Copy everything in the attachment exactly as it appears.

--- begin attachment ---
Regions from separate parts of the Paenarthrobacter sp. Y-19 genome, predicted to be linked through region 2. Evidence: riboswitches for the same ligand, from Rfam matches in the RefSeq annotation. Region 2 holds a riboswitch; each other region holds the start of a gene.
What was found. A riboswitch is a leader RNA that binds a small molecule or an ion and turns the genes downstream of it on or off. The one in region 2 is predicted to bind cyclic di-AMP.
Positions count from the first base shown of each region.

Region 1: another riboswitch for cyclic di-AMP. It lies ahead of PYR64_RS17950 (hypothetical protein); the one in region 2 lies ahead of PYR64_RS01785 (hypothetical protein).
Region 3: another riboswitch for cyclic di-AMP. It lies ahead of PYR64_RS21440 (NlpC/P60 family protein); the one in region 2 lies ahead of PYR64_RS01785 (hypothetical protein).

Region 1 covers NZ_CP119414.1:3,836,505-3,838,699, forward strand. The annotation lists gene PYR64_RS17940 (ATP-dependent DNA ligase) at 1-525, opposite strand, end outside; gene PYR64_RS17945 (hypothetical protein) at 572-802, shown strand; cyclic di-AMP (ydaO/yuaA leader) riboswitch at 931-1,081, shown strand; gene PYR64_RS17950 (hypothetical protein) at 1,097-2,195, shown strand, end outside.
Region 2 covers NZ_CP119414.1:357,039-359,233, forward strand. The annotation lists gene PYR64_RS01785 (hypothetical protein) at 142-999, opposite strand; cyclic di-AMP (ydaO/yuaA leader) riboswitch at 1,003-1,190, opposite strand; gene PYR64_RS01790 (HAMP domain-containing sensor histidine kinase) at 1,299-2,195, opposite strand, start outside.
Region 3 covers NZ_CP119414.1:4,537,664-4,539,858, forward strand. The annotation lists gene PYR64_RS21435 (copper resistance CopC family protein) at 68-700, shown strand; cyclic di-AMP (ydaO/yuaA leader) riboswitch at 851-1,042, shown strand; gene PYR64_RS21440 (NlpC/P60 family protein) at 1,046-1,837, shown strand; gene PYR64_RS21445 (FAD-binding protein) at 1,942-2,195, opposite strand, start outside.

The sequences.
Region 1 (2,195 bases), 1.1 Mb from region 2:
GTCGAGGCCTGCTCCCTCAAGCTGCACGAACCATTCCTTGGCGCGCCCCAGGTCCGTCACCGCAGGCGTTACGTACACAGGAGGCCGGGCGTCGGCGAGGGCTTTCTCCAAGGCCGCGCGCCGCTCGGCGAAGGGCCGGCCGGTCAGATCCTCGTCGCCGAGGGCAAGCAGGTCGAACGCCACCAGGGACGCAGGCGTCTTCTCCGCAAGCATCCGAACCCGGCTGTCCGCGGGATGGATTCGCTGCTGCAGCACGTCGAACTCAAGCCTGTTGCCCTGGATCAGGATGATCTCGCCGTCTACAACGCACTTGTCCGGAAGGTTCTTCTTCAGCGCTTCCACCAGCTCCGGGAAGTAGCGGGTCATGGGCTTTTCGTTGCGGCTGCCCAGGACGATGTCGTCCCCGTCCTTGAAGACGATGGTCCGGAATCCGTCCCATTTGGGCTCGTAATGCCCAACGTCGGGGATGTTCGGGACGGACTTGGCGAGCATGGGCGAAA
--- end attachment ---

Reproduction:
Regions from separate parts of the Paenarthrobacter sp. Y-19 genome, predicted to be linked through region 2. Evidence: riboswitches for the same ligand, from Rfam matches in the RefSeq annotation. Region 2 holds a riboswitch; each other region holds the start of a gene.
What was found. A riboswitch is a leader RNA that binds a small molecule or an ion and turns the genes downstream of it on or off. The one in region 2 is predicted to bind cyclic di-AMP.
Positions count from the first base shown of each region.

Region 1: another riboswitch for cyclic di-AMP. It lies ahead of PYR64_RS17950 (hypothetical protein); the one in region 2 lies ahead of PYR64_RS01785 (hypothetical protein).
Region 3: another riboswitch for cyclic di-AMP. It lies ahead of PYR64_RS21440 (NlpC/P60 family protein); the one in region 2 lies ahead of PYR64_RS01785 (hypothetical protein).

Region 1 covers NZ_CP119414.1:3,836,505-3,838,699, forward strand. The annotation lists gene PYR64_RS17940 (ATP-dependent DNA ligase) at 1-525, opposite strand, end outside; gene PYR64_RS17945 (hypothetical protein) at 572-802, shown strand; cyclic di-AMP (ydaO/yuaA leader) riboswitch at 931-1,081, shown strand; gene PYR64_RS17950 (hypothetical protein) at 1,097-2,195, shown strand, end outside.
Region 2 covers NZ_CP119414.1:357,039-359,233, forward strand. The annotation lists gene PYR64_RS01785 (hypothetical protein) at 142-999, opposite strand; cyclic di-AMP (ydaO/yuaA leader) riboswitch at 1,003-1,190, opposite strand; gene PYR64_RS01790 (HAMP domain-containing sensor histidine kinase) at 1,299-2,195, opposite strand, start outside.
Region 3 covers NZ_CP119414.1:4,537,664-4,539,858, forward strand. The annotation lists gene PYR64_RS21435 (copper resistance CopC family protein) at 68-700, shown strand; cyclic di-AMP (ydaO/yuaA leader) riboswitch at 851-1,042, shown strand; gene PYR64_RS21440 (NlpC/P60 family protein) at 1,046-1,837, shown strand; gene PYR64_RS21445 (FAD-binding protein) at 1,942-2,195, opposite strand, start outside.

The sequences.
Region 1 (2,195 bases), 1.1 Mb from region 2:
GTCGAGGCCTGCTCCCTCAAGCTGCACGAACCATTCCTTGGCGCGCCCCAGGTCCGTCACCGCAGGCGTTACGTACACAGGAGGCCGGGCGTCGGCGAGGGCTTTCTCCAAGGCCGCGCGCCGCTCGGCGAAGGGCCGGCCGGTCAGATCCTCGTCGCCGAGGGCAAGCAGGTCGAACGCCACCAGGGACGCAGGCGTCTTCTCCGCAAGCATCCGAACCCGGCTGTCCGCGGGATGGATTCGCTGCTGCAGCACGTCGAACTCAAGCCTGTTGCCCTGGATCAGGATGATCTCGCCGTCTACAACGCACTTGTCCGGAAGGTTCTTCTTCAGCGCTTCCACCAGCTCCGGGAAGTAGCGGGTCATGGGCTTTTCGTTGCGGCTGCCCAGGACGATGTCGTCCCCGTCCTTGAAGACGATGGTCCGGAATCCGTCCCATTTGGGCTCGTAATGCCCAACGTCGGGGATGTTCGGGACGGACTTGGCGAGCATGGGCGAAA